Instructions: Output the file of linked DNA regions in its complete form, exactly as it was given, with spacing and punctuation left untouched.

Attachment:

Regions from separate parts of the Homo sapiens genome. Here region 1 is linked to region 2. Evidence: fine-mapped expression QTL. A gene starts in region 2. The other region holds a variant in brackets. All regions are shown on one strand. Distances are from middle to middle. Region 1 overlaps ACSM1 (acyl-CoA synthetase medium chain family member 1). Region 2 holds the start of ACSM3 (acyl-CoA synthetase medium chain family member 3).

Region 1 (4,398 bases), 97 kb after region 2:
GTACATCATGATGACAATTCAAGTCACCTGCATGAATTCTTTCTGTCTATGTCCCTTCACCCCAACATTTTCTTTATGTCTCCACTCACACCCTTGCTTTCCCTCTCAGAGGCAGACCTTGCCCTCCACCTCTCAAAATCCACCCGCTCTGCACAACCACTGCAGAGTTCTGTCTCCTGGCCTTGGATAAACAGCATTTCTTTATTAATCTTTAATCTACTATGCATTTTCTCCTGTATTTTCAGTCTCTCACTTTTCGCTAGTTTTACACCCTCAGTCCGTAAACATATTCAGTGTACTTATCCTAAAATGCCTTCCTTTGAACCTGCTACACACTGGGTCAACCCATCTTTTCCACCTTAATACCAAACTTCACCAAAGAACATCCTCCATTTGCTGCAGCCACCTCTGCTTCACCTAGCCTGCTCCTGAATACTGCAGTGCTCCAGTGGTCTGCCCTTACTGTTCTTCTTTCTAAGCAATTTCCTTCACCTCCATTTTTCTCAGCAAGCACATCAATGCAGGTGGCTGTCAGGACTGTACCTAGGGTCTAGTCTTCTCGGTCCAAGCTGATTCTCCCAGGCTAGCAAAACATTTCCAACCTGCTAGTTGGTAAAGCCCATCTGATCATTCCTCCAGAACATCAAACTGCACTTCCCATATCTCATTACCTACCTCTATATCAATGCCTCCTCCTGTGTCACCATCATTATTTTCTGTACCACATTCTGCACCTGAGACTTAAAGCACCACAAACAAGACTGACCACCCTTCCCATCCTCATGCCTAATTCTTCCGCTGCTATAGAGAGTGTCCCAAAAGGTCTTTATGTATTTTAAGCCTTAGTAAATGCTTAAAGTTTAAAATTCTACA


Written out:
Regions from separate parts of the Homo sapiens genome. Here region 1 is linked to region 2. Evidence: fine-mapped expression QTL. A gene starts in region 2. The other region holds a variant in brackets. All regions are shown on one strand. Distances are from middle to middle. Region 1 overlaps ACSM1 (acyl-CoA synthetase medium chain family member 1). Region 2 holds the start of ACSM3 (acyl-CoA synthetase medium chain family member 3).

Region 1 (4,398 bases), 97 kb after region 2:
GTACATCATGATGACAATTCAAGTCACCTGCATGAATTCTTTCTGTCTATGTCCCTTCACCCCAACATTTTCTTTATGTCTCCACTCACACCCTTGCTTTCCCTCTCAGAGGCAGACCTTGCCCTCCACCTCTCAAAATCCACCCGCTCTGCACAACCACTGCAGAGTTCTGTCTCCTGGCCTTGGATAAACAGCATTTCTTTATTAATCTTTAATCTACTATGCATTTTCTCCTGTATTTTCAGTCTCTCACTTTTCGCTAGTTTTACACCCTCAGTCCGTAAACATATTCAGTGTACTTATCCTAAAATGCCTTCCTTTGAACCTGCTACACACTGGGTCAACCCATCTTTTCCACCTTAATACCAAACTTCACCAAAGAACATCCTCCATTTGCTGCAGCCACCTCTGCTTCACCTAGCCTGCTCCTGAATACTGCAGTGCTCCAGTGGTCTGCCCTTACTGTTCTTCTTTCTAAGCAATTTCCTTCACCTCCATTTTTCTCAGCAAGCACATCAATGCAGGTGGCTGTCAGGACTGTACCTAGGGTCTAGTCTTCTCGGTCCAAGCTGATTCTCCCAGGCTAGCAAAACATTTCCAACCTGCTAGTTGGTAAAGCCCATCTGATCATTCCTCCAGAACATCAAACTGCACTTCCCATATCTCATTACCTACCTCTATATCAATGCCTCCTCCTGTGTCACCATCATTATTTTCTGTACCACATTCTGCACCTGAGACTTAAAGCACCACAAACAAGACTGACCACCCTTCCCATCCTCATGCCTAATTCTTCCGCTGCTATAGAGAGTGTCCCAAAAGGTCTTTATGTATTTTAAGCCTTAGTAAATGCTTAAAGTTTAAAATTCTACA